OPINION | BRENDA LOOPER: Time after time

Brenda Looper
Brenda Looper

Time is weird. It crawls when you're doing something you don't want to do (especially if it's something you have to do, like register your car at the revenue office). When you're doing something you enjoy, it zips by.

Then there are the times you're so involved in an odious task that you don't realize how much time has gone by until you look up and realize you've spent half the day on this, and it makes you angry because not only are you hungry because you missed lunch, but time is only supposed to fly when you're having fun (soooo not fair).

That's the thing about time. The only constant is that it changes, but not because of us; as much as we want to believe in Time Lords (and I really do) and time machines, it's not happening. We can't put the toothpaste back in the tube after it's been squeezed, or make a day longer by changing the clock.

I mean, if you're seriously going to lobby for one time year-round, don't make it Daylight Saving Time ... unless you like the idea of sunrise at 8:30 a.m. in the winter and having to switch to later openings for schools, businesses, etc., for safety, then back once sunrise is again at a reasonable time (just think of the expense!).

We certainly can't go around taking rights from people who fought for them. That doesn't mean some people aren't trying their darnedest to do just that in legislatures across the country. Those eye-rolls you see when someone says "Make America great again" aren't necessarily because of distaste for the person who brought that chestnut from out of the past, but because we know it's not possible to turn back time.

Many of us would love to go back to when those we love most are still alive and when things seemed simpler. However, with the passage of time, you learn, and knowledge is power.

You learn that while things might have seemed simple for you, they weren't for other people of different races, religions, genders and sexual orientation. You learn that issues aren't all that simple and straightforward, but have nuance.

Once you learn some things, there's no way to go back. Before, you could ignore something like discrimination because you were born a white heterosexual Christian male who never had to deal with it, but once you see it and understand--like that just because someone was born a woman, she shouldn't have to fight to be able to vote, or because someone was born gay it doesn't mean they aren't entitled to the same rights--you can't not see it anymore.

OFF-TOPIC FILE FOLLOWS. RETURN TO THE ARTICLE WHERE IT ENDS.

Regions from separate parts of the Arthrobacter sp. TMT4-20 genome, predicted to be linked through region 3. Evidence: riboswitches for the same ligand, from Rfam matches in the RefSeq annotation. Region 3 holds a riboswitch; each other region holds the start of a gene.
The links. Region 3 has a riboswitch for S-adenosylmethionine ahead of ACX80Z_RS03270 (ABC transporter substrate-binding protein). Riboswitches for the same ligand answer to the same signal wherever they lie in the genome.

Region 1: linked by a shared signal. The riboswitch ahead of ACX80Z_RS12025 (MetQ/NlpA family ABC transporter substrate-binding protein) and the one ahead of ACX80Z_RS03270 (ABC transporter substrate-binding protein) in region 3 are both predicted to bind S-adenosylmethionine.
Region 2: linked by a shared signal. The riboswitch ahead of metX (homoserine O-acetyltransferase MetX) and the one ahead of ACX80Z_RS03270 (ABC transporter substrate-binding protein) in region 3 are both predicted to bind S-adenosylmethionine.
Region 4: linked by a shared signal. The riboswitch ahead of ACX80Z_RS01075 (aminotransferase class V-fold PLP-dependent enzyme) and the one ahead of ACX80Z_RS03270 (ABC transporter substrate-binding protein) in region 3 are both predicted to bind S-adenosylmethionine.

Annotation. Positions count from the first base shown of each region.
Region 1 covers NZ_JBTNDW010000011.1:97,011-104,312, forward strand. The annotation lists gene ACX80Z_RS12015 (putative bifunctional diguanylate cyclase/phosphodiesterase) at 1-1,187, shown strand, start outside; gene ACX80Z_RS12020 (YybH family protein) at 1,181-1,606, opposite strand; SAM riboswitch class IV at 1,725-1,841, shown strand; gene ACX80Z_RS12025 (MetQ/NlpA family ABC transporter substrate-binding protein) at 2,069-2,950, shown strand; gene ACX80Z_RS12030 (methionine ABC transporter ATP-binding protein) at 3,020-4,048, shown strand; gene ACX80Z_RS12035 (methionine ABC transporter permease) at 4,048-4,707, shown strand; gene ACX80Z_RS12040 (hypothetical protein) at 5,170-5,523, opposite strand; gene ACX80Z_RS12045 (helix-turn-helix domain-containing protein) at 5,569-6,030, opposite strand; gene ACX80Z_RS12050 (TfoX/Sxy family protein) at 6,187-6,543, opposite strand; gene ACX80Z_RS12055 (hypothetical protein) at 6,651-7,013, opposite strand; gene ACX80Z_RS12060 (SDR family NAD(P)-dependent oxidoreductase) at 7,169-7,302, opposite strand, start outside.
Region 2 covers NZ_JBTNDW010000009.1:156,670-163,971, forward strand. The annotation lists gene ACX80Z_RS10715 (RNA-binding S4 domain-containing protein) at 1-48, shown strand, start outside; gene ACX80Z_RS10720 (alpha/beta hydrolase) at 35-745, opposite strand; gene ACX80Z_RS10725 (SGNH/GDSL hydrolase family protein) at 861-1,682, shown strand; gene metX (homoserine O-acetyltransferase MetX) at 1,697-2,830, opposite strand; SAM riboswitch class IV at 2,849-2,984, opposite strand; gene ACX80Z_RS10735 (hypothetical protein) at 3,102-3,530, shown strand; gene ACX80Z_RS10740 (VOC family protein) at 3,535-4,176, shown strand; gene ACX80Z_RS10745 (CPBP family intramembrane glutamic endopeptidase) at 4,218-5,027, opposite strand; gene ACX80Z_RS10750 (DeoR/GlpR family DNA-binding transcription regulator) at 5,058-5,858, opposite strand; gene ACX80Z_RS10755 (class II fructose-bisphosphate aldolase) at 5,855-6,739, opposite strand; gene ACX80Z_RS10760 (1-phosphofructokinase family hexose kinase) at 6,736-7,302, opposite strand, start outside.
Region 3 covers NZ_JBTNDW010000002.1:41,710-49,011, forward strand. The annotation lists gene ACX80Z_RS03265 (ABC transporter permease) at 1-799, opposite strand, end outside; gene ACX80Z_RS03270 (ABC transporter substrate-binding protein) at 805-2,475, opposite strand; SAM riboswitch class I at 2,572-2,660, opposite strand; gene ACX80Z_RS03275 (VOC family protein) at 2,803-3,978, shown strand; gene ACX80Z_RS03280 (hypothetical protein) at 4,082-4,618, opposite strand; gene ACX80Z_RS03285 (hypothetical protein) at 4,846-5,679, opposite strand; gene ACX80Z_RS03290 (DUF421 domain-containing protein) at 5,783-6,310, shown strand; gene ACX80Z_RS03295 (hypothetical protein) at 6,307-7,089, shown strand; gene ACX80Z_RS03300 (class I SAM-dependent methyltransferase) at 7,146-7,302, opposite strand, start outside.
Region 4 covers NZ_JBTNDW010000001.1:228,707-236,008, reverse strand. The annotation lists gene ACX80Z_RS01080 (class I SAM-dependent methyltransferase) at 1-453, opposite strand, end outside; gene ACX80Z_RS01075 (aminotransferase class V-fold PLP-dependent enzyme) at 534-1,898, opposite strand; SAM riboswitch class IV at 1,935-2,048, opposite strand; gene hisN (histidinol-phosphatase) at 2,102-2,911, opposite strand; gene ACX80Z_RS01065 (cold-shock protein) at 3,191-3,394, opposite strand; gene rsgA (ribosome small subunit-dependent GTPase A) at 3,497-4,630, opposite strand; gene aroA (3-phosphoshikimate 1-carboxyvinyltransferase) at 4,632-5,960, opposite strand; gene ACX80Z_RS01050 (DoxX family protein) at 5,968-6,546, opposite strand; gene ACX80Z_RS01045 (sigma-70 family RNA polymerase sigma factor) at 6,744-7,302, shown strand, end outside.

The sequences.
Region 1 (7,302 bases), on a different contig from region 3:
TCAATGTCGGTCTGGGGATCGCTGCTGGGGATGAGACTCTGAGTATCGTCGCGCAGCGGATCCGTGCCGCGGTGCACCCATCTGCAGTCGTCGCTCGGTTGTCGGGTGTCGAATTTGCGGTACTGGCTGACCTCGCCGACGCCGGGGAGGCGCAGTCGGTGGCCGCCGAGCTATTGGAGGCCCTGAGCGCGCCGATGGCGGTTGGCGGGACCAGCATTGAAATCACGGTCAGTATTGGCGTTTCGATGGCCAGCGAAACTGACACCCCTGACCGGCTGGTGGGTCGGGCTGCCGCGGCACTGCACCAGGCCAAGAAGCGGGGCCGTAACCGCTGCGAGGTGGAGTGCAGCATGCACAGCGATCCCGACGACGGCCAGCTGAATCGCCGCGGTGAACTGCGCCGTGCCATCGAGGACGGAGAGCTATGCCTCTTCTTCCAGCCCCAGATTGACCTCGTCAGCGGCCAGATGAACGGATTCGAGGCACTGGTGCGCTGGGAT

That stuff was going on all around you the whole time. You might have been wrapped up in your own life and just trying to survive, so oblivious to what didn't directly affect you, or you might have been conditioned to ignore it, likely by those whose interests were best served by people not noticing it.

There are an awful lot of people who'd like to go back to when some people were seen and not heard--women, people of color, people of religions other than Christianity (as well as some non-standard Christian denominations)--and others were hidden altogether (anyone who was queer), the better to keep up the illusion that everything is happy and uncomplicated.

But time has brought things out of the dark. As time passed, knowledge was added, language evolved, and so did people. People became angry because they--and not because of their knowledge, talent, skills or anything else--didn't have the same rights others did. The rights that some have had from birth, women, people of color and others have fought for and, in time, won. And we still lag in many areas.

Women have run households for centuries, as well as nations in other places, but in the U.S., they've only had the vote for a little over 100 years (which makes Jeanette Rankin's election in 1916 to the U.S. House of Representatives all the more remarkable since it would be four more years before women could vote). Blacks have had the right to vote for longer than women, but had to deal with poll taxes and literacy tests and other means including violence (such as the 1898 Wilmington Massacre) if they tried to exercise that right.

But time is weird. Its passage makes the past not as clear, and we forget the things we should remember, so we do the same things over and over despite learning that they aren't fair or wise. We forget our history at our own peril, which is why there are things like Black History Month and Women's History Month so we'll remember those who won those rights for us. It's also why some people lost their minds when NPR tweeted that Michelle Yeoh was the "first person who identifies as Asian" to win the Best Actress Oscar, forgetting that while past nominee Merle Oberon was part Asian, she hid her heritage to avoid discrimination in Hollywood.

While we can't judge people based on the mores of today, we can judge actions. We now know, among other things, that slavery is wrong, women are capable of more than taking care of the home and family, and our friends of different races, religions, sexual orientations, etc., are the same as us, and should be treated the same.

The time when they weren't should remain in the past.

Assistant Editor Brenda Looper is editor of the Voices page. Email her at [email protected]. Read her blog at blooper0223.wordpress.com.

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